Virgin Atlantic given green light for transatlantic flight using low-carbon fuel

Virgin Atlantic has committed to using at least 10 per cent of low-carbon fuel on its flights from 2030  (Getty Images)
Virgin Atlantic has committed to using at least 10 per cent of low-carbon fuel on its flights from 2030 (Getty Images)

Virgin Atlantic has been granted permission to operate the first transatlantic flight powered by 100 per cent sustainable aviation fuel (SAF).

The airline’s boss has labelled this a “historic” flight that has taken more than a year to put in place.

The Civil Aviation Authority said it has approved the flight, which is due to take place from London Heathrow to New York‘s JFK Airport on 28 November.

SAF is produced from sustainable sources such as agricultural waste and used cooking oil.

It cuts carbon emissions by up to 70 per cent compared with traditional jet fuel, but it is currently several times more expensive to produce. SAF can currently be used in jet engines to a maximum blend of 50% with kerosene without the need for any modifications.

The CAA analysed various aspects of Virgin Atlantic’s planned flight before granting the operating permit, including undertaking ground testing with an engine running on 100 per cent SAF.

CAA chief executive Rob Bishton said: “As the UK’s aviation regulator, it’s important that we safely enable the industry to embrace more sustainable practices and push the boundaries of what’s possible to create a greener aviation industry.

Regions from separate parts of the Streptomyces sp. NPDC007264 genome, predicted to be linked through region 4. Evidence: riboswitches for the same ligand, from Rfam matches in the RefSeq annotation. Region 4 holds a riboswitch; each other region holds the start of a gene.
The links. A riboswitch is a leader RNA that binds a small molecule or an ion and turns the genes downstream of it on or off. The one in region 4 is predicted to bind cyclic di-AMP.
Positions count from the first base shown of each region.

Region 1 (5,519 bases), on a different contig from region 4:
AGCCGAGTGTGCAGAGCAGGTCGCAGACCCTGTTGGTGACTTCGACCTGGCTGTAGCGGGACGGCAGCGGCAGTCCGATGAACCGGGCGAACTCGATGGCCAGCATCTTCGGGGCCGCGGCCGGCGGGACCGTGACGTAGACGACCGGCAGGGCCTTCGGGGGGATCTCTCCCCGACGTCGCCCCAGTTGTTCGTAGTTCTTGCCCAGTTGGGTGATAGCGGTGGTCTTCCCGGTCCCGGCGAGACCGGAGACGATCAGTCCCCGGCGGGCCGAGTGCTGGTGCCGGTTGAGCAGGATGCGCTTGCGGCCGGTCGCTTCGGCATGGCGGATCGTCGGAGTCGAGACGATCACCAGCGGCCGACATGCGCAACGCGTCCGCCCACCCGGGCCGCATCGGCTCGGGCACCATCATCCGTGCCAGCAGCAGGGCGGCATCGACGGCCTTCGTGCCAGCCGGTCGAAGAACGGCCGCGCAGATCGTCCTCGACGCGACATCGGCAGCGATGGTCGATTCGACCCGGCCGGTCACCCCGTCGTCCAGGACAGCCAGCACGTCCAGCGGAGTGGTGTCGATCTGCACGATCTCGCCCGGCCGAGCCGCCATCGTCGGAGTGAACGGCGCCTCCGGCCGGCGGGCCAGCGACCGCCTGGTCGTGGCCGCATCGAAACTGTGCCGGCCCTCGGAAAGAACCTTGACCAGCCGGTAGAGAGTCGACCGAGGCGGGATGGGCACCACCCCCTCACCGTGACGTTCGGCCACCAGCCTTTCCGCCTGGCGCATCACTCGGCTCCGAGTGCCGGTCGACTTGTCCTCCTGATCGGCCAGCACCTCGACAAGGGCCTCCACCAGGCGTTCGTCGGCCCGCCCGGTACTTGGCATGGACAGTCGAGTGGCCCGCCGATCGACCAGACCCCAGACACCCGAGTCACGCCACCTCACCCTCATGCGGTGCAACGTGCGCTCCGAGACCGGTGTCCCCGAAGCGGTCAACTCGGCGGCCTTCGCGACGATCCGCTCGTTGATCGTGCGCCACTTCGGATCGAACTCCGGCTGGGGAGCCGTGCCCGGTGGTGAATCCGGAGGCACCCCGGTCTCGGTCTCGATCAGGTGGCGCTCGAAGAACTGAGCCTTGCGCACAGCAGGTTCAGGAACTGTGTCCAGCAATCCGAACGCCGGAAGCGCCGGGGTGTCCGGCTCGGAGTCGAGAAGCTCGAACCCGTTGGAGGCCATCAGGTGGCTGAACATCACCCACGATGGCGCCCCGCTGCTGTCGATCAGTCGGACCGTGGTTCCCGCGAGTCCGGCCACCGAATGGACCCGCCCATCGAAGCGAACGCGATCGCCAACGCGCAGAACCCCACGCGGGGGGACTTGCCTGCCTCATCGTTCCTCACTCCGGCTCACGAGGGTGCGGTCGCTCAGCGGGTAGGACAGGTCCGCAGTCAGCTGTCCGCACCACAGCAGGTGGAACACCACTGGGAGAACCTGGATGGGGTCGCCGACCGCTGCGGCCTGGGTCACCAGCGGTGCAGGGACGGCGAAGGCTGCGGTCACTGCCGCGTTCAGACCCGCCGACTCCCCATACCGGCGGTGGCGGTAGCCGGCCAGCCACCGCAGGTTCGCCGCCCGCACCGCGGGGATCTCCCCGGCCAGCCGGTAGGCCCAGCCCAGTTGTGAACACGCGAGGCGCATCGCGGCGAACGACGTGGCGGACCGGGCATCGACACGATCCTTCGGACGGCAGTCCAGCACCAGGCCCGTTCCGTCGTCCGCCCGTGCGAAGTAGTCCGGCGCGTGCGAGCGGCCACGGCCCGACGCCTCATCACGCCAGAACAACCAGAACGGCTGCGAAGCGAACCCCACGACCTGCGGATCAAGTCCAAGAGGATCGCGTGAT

“This permit not only allows Virgin Atlantic and others to showcase their commitment to sustainability, but also serves as an example of how the industry is always exploring new technologies. Innovation and sustainability are vital areas of work, but they must go hand in hand with safety.

“This is a reminder that together we can drive change, reduce emissions and make the skies greener for generations to come.”

Transport Secretary Mark Harper said: “The world’s journey to decarbonising flight starts here in the UK, with today’s announcement helped by Government funding so people can continue to travel how they want, in a way that’s fit for the future.

“By turning waste materials into the fuel of the future that will power our aviation sector, it’s UK innovation that is leading the way with the world’s first transatlantic 100 per cent SAF-powered flight.”

Virgin Atlantic chief executive Shai Weiss said: “The Civil Aviation Authority’s permit to fly Flight100 marks a key milestone and a huge achievement for all the teams working towards this historic flight.

“Getting to this point has been more than a year in the making and taken radical collaboration across our consortium partners and Government. We’re committed to using 10 per cent SAF by 2030, but to get there we need the government to support the creation of a UK SAF industry. We know that if we can make it, we can fly it.”